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Why I teach Black history through graphic novels

Books like "Stamped from the Beginning," "March," and "The Black Panther Party: A Graphic Novel History" help my students appreciate Black history.

Ibram X. Kendi is the author of "Stamped from the Beginning," a graphic novel about Black history. High school teacher Matthew Reid argues that graphic novels help his students understand the past.
Ibram X. Kendi is the author of "Stamped from the Beginning," a graphic novel about Black history. High school teacher Matthew Reid argues that graphic novels help his students understand the past.Read moreM.J. O'Toole/DOCNYC

I teach history with graphic novels. For my students, graphic novels bring historical figures to life through illustrations and thought bubbles — and sometimes even get them hooked on history.

After one such lesson, I overheard two of my students, Neveah and Kheira, discussing Stamped from the Beginning: A Graphic History of Racist Ideas in America by author Ibram X. Kendi and cartoonist Joel Christian Gill.

“I didn’t like history before, but this way of learning has made me more interested,” Neveah said.

I compare my role as a history teacher to being on the front lines of war. My weaponry consists of books filled with vibrant colors and comic sans fonts that are more impactful than traditional history textbooks. Our enemy is a lack of knowledge about our country’s past.

Right after I wrapped up my lessons on the Civil War, former governor of South Carolina and long-shot Republican presidential candidate Nikki Haley went viral for not knowing — or not being able to admit — what caused that conflict. My students, on the other hand, knew that slavery was the root cause of the Civil War. Stamped makes that connection clear. In the book, there is an illustration of the Confederate president, Jefferson Davis, boldly stating that “the inequality of white and black races” was “stamped from the beginning.” (Hence the title of Kendi’s series of books.)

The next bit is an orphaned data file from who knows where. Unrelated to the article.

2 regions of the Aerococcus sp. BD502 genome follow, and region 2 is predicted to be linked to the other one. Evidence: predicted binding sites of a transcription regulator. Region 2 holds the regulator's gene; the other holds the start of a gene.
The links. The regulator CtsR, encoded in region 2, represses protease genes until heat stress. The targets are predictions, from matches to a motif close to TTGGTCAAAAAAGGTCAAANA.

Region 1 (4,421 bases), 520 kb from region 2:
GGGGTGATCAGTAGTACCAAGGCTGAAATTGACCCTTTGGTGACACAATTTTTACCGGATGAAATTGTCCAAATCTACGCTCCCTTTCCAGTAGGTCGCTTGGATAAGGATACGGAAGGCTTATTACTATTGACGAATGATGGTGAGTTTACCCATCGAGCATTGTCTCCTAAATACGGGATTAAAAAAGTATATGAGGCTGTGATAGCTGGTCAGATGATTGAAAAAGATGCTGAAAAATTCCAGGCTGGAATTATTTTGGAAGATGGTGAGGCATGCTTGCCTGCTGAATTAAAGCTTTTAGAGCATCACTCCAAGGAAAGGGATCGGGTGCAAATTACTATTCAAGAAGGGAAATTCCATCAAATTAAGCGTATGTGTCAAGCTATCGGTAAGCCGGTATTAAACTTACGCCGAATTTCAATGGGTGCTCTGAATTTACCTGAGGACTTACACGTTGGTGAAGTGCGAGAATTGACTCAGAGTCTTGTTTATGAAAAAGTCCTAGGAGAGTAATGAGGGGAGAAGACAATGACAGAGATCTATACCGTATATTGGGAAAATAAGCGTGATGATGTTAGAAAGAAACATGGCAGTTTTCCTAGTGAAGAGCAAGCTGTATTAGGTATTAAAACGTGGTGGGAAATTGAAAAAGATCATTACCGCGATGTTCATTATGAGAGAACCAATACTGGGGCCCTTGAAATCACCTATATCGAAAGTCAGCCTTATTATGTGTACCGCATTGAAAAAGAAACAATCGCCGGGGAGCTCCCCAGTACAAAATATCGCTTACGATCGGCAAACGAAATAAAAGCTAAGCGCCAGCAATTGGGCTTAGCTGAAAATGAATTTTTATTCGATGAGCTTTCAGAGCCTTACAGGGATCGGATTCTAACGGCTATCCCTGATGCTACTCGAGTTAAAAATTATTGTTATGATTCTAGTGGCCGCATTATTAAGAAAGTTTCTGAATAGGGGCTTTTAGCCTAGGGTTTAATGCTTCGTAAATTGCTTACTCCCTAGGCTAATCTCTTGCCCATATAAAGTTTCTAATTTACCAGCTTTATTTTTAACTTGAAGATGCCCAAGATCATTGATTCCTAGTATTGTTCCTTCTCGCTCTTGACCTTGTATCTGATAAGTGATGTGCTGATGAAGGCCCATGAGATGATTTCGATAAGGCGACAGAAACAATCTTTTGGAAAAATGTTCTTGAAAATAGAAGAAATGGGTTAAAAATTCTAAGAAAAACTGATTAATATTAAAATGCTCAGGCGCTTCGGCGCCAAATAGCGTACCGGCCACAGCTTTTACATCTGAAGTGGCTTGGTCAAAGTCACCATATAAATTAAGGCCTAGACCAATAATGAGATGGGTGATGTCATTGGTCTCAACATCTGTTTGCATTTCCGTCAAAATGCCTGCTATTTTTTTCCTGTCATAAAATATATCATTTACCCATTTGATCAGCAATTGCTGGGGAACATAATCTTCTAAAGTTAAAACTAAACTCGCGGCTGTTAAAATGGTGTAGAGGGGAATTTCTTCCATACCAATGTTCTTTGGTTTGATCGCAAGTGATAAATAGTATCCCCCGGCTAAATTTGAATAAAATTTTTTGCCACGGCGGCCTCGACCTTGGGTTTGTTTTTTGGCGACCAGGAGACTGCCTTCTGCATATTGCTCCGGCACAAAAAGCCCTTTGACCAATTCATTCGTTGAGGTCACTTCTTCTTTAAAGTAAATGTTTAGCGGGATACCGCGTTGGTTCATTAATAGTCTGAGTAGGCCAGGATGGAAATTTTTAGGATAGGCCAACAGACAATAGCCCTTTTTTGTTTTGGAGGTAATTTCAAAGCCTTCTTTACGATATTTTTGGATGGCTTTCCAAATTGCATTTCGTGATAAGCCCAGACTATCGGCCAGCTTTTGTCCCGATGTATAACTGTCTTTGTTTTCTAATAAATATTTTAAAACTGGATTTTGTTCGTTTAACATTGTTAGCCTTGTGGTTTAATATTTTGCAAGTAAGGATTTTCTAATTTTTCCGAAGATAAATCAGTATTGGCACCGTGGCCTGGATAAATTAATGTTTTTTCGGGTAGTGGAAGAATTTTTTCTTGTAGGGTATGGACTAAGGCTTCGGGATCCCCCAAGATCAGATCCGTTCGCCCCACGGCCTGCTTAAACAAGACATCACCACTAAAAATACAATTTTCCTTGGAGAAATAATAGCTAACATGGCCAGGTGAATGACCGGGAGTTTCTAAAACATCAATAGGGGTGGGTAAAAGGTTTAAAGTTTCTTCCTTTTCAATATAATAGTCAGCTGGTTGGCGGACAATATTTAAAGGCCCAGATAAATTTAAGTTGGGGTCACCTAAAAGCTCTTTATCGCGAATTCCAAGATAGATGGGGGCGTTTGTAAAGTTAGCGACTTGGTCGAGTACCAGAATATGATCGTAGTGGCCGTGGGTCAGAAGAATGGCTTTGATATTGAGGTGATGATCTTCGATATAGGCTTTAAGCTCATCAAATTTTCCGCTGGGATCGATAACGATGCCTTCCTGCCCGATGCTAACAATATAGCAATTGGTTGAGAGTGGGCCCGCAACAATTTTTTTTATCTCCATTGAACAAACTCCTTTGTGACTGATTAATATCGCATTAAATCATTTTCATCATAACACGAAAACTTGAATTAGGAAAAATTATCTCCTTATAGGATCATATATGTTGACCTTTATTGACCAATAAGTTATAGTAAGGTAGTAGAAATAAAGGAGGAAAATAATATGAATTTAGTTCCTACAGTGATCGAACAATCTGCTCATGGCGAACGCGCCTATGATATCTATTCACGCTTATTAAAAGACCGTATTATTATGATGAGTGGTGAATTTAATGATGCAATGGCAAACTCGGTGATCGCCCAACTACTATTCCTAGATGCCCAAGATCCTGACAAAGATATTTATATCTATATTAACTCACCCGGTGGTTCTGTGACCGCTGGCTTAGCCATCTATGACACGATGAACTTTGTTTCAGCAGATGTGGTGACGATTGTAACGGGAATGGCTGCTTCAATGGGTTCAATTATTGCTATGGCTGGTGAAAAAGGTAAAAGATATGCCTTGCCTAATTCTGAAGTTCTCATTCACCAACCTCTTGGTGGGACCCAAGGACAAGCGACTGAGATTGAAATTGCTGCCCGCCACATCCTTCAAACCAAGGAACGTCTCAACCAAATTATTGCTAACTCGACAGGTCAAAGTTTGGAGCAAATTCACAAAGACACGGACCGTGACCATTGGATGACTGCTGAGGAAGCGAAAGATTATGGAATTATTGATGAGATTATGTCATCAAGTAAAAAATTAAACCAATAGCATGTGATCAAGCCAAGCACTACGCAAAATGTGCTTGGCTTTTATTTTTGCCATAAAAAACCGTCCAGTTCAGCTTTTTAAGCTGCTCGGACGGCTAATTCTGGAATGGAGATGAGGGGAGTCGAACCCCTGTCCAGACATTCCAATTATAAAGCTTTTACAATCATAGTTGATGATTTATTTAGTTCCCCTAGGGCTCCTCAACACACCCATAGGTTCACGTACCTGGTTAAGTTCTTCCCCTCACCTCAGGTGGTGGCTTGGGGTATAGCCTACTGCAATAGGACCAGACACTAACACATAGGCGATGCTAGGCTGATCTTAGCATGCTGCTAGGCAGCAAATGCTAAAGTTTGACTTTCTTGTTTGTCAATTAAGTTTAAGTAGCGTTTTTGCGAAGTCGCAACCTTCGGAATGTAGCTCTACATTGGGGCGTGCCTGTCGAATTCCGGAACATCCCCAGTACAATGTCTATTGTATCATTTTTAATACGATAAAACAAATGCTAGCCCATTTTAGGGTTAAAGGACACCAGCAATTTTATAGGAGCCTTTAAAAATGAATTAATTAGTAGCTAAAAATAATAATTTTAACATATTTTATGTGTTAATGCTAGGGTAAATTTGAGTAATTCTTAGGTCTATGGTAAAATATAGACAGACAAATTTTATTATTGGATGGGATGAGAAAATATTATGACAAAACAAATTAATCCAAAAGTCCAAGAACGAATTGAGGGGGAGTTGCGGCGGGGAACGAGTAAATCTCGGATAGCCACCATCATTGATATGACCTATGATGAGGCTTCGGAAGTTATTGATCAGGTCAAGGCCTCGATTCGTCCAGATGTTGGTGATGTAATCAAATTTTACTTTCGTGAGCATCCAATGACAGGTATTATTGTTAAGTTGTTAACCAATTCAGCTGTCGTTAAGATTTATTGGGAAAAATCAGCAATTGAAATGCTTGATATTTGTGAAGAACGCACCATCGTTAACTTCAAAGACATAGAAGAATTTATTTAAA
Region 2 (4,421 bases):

My students read the graphic novel trilogy March to learn about John Lewis’ legacy as a front man of the civil rights movement and its connection to the modern-day Black Lives Matter movement. The books, written by Lewis and Andrew Aydin and illustrated by Nate Powell, make a clear connection between the promise of Barack Obama’s election as president and the timelessness of the struggle for social justice and racial equality. I’m very clear in explaining to my students that the Black Lives Matter movement is an extension of the long-standing fight for Black civil rights.

In traditional history textbooks, the Black Panther Party is often portrayed as a violent movement. In their graphic novel, The Black Panther Party: A Graphic Novel History, writer David F. Walker and illustrator Marcus Kwame Anderson help change this negative narrative through colorful illustrations and bold captions that point out the true purpose behind the self-defense group. The graphic novel portrays Angela Davis, who is all too often missing from traditional history books, rocking her natural afro during an interview about her take on violence. It’s vital for me to teach my students the difference between violence and self-defense in Black history. This particular graphic novel supports this courageous conversation.

But what if my ability to use these graphic novels in my classroom was taken away from me? I’m fortunate, at the moment, to have a progressive and supportive administration and school board who support my work and purchase some of these books. I’m well aware that that can change, however, depending on our state’s laws.

This is why I support State Rep. Paul Friel in his campaign to pass the Freedom to Read Act. This legislation would ensure that the First Amendment rights of students and teachers are protected as schools navigate book challenges and bans.

When I pulled Stamped out for our lesson, Kheira asked, “Why did William Lloyd Garrison, Harriet Beecher Stowe, and Frederick Douglass have disagreements if they shared the same cause in spreading awareness to eradicate slavery?”

My students and I then had a spirited discussion connected to the Black Lives Matter movement, and why it seems so hard for some people to understand that the statement is not an attack on other people’s right to live peacefully. This connection may have been missed without the help of the graphic novel that made my students appreciate Black history more than ever before.

Matthew Reid teaches humanities, American cultures, and African American studies at Upper Merion High School in King of Prussia. He is a 2023-2024 Teach Plus Pennsylvania Policy Fellow.